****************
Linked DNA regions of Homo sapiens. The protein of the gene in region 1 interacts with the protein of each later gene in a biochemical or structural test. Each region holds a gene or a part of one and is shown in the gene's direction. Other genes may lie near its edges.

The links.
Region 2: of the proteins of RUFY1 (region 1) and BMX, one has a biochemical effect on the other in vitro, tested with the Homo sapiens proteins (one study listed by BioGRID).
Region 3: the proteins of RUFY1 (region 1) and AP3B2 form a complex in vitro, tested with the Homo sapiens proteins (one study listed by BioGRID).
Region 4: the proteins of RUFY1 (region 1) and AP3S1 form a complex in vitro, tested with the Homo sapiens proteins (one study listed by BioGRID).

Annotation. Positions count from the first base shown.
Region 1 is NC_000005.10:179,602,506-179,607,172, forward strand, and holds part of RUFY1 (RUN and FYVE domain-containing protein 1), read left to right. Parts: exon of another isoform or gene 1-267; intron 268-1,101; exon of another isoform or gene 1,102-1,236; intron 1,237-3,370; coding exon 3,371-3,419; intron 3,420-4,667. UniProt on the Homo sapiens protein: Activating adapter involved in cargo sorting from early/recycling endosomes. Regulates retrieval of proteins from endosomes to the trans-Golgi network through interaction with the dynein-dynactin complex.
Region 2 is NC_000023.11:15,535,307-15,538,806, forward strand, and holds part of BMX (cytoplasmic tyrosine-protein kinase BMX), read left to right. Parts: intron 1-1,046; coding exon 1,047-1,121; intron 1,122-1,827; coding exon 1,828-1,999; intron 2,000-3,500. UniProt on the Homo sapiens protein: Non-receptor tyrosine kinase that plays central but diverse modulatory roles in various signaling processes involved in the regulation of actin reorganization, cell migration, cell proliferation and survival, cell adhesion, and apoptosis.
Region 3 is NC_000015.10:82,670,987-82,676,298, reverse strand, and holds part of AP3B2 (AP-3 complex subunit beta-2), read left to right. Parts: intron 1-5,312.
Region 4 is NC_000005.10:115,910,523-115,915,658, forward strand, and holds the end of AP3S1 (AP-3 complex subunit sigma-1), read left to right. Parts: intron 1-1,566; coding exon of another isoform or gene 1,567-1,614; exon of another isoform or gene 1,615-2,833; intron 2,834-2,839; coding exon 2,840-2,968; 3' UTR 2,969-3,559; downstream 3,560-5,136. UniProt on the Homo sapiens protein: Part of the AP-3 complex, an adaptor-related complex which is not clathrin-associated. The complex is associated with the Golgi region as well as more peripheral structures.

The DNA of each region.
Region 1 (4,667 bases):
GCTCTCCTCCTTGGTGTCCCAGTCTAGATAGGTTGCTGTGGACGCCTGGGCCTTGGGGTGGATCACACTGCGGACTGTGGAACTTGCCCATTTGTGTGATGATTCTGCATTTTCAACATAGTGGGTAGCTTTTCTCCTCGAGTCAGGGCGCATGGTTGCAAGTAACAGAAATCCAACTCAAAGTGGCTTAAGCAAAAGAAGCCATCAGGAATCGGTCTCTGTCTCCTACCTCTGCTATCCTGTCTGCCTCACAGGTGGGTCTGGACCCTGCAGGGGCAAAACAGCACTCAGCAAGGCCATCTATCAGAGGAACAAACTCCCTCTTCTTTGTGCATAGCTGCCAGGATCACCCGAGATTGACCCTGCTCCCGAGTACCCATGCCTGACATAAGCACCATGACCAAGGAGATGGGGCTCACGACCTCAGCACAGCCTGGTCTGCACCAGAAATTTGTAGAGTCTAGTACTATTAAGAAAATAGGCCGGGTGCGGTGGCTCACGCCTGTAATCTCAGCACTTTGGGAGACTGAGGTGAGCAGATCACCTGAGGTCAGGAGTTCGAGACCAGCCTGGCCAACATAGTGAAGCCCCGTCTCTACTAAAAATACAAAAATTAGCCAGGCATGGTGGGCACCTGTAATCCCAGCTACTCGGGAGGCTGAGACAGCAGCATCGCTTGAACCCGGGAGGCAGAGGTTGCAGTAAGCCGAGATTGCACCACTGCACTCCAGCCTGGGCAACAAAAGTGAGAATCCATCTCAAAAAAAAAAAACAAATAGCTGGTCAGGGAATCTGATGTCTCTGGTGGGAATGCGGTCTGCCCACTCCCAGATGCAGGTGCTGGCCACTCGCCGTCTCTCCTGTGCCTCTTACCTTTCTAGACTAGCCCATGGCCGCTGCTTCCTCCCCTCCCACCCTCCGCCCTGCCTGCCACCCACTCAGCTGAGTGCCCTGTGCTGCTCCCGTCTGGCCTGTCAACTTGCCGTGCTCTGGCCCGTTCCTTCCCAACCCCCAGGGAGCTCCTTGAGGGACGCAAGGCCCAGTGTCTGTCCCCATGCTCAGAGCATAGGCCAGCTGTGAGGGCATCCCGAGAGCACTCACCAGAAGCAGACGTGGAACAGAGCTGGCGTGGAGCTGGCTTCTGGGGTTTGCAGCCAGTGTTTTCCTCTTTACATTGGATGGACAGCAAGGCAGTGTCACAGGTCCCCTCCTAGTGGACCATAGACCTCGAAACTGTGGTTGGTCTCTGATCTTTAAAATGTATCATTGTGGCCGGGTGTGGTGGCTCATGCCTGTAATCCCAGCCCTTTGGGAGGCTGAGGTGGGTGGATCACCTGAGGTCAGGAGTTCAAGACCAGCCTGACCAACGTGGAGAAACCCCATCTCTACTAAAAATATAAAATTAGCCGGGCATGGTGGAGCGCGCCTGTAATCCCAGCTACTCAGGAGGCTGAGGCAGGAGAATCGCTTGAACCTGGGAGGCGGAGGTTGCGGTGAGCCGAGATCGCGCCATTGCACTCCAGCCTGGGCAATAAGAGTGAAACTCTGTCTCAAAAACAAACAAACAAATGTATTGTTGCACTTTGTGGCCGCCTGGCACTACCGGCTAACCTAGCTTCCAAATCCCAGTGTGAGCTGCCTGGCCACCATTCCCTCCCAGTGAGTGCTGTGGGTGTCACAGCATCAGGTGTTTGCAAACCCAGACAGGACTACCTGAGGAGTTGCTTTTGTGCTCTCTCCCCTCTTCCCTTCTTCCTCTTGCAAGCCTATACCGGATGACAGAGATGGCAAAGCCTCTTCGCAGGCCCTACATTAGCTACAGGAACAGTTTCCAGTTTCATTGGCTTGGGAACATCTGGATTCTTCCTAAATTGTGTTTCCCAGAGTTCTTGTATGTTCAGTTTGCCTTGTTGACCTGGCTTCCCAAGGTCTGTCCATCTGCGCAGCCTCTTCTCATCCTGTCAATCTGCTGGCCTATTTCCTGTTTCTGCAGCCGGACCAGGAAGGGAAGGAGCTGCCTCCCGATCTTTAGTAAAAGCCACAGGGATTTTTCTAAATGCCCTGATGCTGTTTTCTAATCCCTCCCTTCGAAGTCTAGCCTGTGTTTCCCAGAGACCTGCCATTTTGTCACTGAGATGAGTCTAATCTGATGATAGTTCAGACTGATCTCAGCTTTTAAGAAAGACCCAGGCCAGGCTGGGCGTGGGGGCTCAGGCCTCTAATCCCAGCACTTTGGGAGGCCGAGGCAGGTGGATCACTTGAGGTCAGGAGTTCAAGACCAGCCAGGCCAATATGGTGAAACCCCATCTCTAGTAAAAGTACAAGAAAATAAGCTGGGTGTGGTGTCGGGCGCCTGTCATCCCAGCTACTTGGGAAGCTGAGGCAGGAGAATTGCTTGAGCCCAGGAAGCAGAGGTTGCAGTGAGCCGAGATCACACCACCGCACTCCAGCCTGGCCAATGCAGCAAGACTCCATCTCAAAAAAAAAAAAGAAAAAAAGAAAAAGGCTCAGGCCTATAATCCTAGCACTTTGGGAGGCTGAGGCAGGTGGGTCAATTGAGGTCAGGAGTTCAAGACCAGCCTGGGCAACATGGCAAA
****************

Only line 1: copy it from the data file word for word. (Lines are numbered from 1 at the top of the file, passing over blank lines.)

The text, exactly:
Linked DNA regions of Homo sapiens. The protein of the gene in region 1 interacts with the protein of each later gene in a biochemical or structural test. Each region holds a gene or a part of one and is shown in the gene's direction. Other genes may lie near its edges.